Less than an hour before the House voted to eliminate the 1864 law, Republican lawmakers launched the first step in the party’s plan to defeat the Arizona Abortion Access Act. The House Rules Committee approved the late introduction of three pieces of legislation intended for the November ballot. The sponsors are all GOP party leaders: Speaker Toma, Rep. Travis Grantham, R-Gilbert, Majority Leader Leo Biasiucci, and Majority Whip Teresa Martinez. 

While no information on the content of the bills has been released, they’re widely regarded to be the culmination of a GOP plan leaked last week to draw voters away from the pro-abortion act by confusing them with other abortion-related proposals. 

According to that document, lawmakers are considering enshrining a 14- or even 5-week gestational ban into the state constitution as an alternative to the Arizona Abortion Access Act. 

Another option might be adding all of the state’s current abortion laws, which mostly serve as hurdles for the patient to surpass, such as a mandatory ultrasound requirement and a 24 hour waiting period, to the state Constitution. Doing so would protect the laws from being nullified by the Arizona Abortion Access Act, which invalidates restrictive abortion laws that don’t uphold a woman’s right to the procedure. 

Also included in the latter ballot proposal idea would be a caveat that allows legislators to continue passing laws regulating abortions. Ordinarily, voter-approved initiatives cannot be modified by lawmakers unless the changes are either strictly in line with the original initiative or they’re taken back to the voters.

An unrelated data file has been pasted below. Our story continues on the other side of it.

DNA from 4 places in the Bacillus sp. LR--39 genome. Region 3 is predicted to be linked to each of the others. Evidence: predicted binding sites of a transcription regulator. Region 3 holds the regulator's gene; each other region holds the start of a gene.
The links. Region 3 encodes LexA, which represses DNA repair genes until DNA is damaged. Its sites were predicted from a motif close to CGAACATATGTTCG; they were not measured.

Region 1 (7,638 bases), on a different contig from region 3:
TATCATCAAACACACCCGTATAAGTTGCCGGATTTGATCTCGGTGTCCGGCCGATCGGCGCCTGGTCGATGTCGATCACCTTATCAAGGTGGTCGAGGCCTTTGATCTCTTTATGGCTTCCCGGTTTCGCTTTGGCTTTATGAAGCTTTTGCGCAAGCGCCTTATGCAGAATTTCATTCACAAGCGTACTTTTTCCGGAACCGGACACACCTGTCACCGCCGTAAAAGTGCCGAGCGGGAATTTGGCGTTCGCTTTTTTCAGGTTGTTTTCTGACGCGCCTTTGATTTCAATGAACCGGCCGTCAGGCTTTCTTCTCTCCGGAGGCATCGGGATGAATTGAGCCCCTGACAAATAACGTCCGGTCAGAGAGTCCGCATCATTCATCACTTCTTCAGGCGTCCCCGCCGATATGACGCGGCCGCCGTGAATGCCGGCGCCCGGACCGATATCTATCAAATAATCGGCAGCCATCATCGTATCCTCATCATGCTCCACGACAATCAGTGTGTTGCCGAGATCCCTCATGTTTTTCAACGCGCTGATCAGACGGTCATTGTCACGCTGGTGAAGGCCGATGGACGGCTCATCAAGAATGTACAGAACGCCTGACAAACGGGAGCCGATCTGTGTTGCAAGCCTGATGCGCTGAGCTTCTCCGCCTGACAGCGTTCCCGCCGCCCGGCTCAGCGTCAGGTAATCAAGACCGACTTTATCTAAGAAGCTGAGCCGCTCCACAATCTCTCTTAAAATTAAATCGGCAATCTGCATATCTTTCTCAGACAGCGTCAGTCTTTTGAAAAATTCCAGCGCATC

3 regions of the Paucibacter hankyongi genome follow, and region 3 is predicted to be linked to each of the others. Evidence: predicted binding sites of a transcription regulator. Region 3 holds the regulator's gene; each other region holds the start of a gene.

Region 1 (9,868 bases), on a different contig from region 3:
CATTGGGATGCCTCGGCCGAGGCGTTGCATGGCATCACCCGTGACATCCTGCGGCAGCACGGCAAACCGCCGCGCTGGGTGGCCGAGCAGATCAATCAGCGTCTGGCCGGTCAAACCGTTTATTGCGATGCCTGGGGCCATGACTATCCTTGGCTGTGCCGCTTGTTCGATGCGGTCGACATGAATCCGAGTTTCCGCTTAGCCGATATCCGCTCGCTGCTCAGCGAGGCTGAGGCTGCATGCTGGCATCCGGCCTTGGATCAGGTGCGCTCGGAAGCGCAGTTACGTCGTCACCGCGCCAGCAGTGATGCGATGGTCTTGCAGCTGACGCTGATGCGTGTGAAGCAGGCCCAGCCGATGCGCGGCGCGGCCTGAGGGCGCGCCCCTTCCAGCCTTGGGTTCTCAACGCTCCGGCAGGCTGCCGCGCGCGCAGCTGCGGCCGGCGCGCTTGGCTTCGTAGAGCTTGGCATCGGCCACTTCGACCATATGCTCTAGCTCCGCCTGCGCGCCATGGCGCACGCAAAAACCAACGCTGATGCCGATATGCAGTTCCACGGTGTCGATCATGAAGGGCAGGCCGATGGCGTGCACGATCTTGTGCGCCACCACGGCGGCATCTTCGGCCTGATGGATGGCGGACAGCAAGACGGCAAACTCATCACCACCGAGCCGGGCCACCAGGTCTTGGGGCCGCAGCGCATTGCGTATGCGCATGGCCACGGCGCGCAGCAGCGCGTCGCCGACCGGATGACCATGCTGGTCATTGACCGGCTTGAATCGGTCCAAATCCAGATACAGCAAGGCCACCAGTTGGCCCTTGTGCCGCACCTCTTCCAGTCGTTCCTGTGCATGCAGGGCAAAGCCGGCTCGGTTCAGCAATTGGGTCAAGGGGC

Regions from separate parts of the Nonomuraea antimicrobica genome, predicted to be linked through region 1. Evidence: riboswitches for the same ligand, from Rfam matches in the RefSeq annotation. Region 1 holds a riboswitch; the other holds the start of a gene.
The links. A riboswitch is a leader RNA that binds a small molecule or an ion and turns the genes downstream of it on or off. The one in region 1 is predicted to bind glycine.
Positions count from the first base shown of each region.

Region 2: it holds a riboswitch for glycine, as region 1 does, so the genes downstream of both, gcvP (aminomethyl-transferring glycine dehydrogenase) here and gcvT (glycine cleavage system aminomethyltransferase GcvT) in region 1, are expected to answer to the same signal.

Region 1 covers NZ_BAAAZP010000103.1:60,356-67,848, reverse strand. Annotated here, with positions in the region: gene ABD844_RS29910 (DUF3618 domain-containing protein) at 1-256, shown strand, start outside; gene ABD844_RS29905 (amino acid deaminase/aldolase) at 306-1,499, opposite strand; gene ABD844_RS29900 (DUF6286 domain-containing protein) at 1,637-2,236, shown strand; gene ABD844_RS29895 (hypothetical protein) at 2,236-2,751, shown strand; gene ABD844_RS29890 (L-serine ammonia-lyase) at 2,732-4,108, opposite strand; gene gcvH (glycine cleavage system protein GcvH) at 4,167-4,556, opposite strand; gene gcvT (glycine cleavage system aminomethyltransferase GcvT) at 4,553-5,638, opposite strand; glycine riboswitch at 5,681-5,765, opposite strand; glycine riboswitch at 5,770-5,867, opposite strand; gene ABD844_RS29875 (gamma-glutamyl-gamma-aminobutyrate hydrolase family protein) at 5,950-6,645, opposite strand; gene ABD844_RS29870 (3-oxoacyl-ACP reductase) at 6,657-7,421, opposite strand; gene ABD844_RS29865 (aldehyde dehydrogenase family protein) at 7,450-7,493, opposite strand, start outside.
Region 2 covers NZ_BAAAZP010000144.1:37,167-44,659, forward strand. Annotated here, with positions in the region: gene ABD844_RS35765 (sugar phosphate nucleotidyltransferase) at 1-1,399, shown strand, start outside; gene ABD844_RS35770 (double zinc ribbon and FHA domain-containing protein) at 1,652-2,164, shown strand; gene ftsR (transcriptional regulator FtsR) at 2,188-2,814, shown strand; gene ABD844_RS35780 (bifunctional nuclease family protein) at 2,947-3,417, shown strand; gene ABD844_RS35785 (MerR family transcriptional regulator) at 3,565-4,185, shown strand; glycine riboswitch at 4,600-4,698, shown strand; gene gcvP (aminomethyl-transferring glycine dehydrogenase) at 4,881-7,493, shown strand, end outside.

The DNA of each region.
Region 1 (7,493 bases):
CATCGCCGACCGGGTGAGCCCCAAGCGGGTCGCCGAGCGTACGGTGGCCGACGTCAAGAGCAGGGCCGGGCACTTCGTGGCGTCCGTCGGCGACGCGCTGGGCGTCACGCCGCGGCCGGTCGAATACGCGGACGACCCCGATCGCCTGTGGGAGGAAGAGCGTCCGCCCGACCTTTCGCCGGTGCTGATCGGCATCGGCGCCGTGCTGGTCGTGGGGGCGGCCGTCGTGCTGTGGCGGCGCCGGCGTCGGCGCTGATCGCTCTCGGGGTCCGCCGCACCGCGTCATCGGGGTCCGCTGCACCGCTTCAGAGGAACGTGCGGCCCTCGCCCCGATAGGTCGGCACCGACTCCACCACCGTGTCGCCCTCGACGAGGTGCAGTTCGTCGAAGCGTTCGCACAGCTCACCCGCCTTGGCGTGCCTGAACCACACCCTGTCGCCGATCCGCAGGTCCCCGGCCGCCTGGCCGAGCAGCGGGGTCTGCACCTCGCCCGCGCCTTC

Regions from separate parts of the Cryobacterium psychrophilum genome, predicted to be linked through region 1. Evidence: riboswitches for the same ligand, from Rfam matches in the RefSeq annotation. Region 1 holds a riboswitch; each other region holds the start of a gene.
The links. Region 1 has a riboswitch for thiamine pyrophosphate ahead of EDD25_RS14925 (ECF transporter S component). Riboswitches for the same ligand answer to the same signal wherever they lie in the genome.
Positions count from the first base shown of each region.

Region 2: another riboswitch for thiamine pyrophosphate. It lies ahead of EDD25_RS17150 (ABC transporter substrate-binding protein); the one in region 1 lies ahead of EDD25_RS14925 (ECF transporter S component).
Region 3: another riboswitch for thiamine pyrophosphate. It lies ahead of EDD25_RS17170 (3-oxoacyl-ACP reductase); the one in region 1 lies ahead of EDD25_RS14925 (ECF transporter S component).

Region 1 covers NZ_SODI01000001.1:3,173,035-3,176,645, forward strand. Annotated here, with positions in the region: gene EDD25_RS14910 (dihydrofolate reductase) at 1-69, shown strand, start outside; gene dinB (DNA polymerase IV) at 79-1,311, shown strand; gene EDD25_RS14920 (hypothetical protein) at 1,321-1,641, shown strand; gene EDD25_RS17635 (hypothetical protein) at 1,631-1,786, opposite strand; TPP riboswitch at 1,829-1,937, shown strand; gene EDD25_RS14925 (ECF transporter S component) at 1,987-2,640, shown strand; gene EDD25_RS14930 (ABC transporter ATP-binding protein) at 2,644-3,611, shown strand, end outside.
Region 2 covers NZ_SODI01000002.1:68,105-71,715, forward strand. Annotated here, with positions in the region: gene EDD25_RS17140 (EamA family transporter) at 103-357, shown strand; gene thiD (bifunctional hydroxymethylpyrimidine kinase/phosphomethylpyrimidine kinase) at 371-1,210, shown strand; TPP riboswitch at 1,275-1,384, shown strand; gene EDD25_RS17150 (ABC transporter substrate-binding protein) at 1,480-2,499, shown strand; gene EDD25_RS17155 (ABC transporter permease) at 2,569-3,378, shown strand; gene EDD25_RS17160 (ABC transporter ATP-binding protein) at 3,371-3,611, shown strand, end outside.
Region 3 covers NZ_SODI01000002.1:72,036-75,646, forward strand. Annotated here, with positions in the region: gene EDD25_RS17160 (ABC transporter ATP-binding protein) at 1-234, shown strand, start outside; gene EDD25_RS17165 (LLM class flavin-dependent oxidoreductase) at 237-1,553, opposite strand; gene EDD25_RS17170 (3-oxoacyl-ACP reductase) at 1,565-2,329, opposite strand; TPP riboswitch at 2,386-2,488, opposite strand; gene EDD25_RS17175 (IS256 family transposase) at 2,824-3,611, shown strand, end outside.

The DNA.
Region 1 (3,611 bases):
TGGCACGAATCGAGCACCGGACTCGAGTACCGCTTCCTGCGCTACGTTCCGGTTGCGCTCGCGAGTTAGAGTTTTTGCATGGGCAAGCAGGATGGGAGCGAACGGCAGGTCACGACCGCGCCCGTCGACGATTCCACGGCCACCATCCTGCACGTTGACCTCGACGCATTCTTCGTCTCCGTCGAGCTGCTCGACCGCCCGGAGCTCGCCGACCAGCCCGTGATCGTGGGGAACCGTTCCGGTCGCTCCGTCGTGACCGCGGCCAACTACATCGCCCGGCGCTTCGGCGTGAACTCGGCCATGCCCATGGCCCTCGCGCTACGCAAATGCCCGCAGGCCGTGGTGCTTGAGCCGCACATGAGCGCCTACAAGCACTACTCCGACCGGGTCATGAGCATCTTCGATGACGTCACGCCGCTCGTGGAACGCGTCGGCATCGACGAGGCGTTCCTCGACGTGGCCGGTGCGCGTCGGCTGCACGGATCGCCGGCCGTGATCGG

Proposals sent to the ballot by lawmakers don’t need the governor’s approval, meaning that her veto stamp can be avoided. 

Republican bid to circumvent AG shot down

Opponents of repealing the 1864 law cited an executive order issued by Hobbs last year as a reason for keeping the near-total ban in place. That order centralizes the authority for prosecuting abortion law violations in the Arizona Attorney General’s Office, effectively preempting the ability of any county attorneys to take a doctor to court because Democratic AG Kris Mayes has vowed never to prosecute anyone. 

On Wednesday, as Gress made a motion to force a vote on the bill that would repeal the 1864 law, Kolodin offered a substitute motion to amend the bill instead. The Scottsdale Republican said he hoped to add a provision to the measure allowing anyone to launch a lawsuit against doctors for violating the 15-week gestational ban. Repealing the 1864 near-total ban means that the 15-week limit will be the law of the land. 

Adding an amendment that could help everyday Arizonans enforce the 15-week law would ensure that it is properly respected, according to Kolodin. Otherwise, with Mayes unwilling to prosecute violations of the law and no other county attorney able to take up such cases, the law exists in name only. 

“What assurance do we have that any of Arizona’s executive officers will actually enforce the 15 week law if we repeal the pre-Roe law?” Kolodin asked.